“Oh! Right. Importance of alone time and all that. I’ll…leave you to it.”

He does, rustling away, and Wash pulls off his helmet and stares at the leaves again.


Definitely, unfortunately real.

Chapter Text

South and Connie are still under the tree when Carolina shows up, an hour later. Or, well, South is. Connie’s gone back up into the branches to keep watch.

South is polishing her pistol just to have something to do. Connie’s planning ways to break them all out of camp, occasionally messaging South with an inquiry or to get her assessment of a particular strategy.

“Well, this looks cozy,” Carolina says dryly, from the edge of the clearing. “How open and unsuspicious of you.”

South grumbles something incoherent and holsters her pistol. “What are we supposed to do? Go back to their camp and play good little soldiers and hope they’re not lying to us about anything else?”

Carolina tips her head to the side, but Connie speaks up before she can answer. “We are, aren’t we.”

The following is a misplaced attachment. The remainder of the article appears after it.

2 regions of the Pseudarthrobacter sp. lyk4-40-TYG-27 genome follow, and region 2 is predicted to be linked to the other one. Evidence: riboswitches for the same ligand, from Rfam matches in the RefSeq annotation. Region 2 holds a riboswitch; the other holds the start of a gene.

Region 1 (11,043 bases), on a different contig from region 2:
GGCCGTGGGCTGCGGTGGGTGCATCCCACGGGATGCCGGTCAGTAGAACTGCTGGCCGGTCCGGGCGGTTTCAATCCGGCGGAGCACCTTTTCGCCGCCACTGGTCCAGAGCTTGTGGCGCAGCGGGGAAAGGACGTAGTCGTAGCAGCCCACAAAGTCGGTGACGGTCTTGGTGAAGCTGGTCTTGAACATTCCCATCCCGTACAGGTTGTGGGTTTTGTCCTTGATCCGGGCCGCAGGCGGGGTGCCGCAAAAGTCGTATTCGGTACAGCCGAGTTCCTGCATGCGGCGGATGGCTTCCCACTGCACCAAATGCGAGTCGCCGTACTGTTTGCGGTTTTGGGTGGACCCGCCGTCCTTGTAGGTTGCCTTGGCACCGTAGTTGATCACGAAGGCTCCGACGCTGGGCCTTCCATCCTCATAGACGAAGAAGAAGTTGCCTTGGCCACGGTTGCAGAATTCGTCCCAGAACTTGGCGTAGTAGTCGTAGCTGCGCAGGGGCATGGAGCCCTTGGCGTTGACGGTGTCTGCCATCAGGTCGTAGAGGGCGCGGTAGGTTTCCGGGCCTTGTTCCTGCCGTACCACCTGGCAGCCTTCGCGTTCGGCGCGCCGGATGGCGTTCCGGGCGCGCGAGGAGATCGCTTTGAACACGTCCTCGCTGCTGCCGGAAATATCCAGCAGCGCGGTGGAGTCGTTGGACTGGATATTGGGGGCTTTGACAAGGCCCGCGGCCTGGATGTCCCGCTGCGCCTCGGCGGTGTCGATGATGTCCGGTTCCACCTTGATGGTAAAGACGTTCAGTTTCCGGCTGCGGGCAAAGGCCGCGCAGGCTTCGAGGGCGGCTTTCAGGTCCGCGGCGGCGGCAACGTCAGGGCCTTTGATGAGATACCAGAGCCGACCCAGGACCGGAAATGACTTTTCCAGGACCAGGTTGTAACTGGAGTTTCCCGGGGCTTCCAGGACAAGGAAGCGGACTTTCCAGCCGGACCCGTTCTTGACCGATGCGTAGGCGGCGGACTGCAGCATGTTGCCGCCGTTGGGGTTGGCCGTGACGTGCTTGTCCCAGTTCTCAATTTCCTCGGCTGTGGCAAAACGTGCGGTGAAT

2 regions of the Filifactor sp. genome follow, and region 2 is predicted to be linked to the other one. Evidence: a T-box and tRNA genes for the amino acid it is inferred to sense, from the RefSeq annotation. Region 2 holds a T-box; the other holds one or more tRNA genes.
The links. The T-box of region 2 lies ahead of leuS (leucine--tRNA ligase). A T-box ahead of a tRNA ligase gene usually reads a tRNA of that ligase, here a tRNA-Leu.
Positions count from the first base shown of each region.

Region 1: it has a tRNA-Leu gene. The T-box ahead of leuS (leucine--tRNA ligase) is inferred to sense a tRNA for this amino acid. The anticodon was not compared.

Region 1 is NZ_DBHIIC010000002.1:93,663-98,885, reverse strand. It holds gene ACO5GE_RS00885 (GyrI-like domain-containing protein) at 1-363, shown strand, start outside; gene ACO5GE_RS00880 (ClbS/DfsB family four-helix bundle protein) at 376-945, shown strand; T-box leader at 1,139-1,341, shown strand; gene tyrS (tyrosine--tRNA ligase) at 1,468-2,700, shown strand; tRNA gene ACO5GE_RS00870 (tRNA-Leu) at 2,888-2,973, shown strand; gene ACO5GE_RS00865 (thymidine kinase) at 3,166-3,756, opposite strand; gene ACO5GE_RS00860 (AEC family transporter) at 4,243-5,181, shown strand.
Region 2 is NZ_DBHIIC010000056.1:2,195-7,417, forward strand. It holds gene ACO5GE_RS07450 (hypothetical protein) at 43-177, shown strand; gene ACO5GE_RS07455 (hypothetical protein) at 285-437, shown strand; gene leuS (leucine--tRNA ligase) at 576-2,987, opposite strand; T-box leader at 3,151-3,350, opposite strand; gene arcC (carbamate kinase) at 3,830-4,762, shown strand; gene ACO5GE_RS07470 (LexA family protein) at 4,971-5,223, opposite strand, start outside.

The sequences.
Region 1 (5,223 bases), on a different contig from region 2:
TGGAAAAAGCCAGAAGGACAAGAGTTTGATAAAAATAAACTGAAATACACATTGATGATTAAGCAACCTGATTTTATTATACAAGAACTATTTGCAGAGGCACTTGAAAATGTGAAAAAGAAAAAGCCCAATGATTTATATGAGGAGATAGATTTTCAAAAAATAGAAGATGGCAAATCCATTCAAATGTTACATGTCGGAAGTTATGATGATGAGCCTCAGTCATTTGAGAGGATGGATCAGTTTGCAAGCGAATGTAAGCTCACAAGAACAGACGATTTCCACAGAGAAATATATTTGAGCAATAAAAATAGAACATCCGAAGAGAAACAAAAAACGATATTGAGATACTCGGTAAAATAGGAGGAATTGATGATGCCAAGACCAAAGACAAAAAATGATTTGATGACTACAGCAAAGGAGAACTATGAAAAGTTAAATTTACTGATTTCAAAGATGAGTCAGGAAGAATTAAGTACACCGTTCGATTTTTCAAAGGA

“We need intel, we need supplies, and we need to regroup,” Carolina says, grimly. “So yes. For now, we are going to be polite, and professional, and as non-threatening as we need to be. York’s getting North and Niner, they’re going to pick up whoever else they can find. We’re going to collect Wash and then we’re going where our hosts can see us. If you’ve got a last-minute tantrum, get it out now.”

South mutters under her breath, but stands up and settles into a ready stance easily enough. Connie wings down to land beside her, moving back to fall into a scouting position.

South doesn’t take her own place by Carolina just yet, watching her through narrowed eyes instead. “Bit cold there.”

Carolina doesn’t look away. “Someone has to be.”



After they’ve pulled Wash out of the bushes—more literally than South had expected they’d have to—Carolina makes good on her word. She leads them straight to the center of the encampment, settling in around a stack of crates serving as a table so they can wait for someone to come babysit them.

It sets South’s teeth on edge, but hey, she’s not in charge here. She sits as far away from Wash as possible, and digs through the compartments in her armor until she finds the deck of cards and badgers Connie into the unholy mix of Go Fish, War, Kings, and Bullshit that the squad has developed and refined over far more long missions than any sane human should be expected to handle.

Carolina watches and occasionally plays referee, but spends most of her time talking to Wash in low, inaudible tones.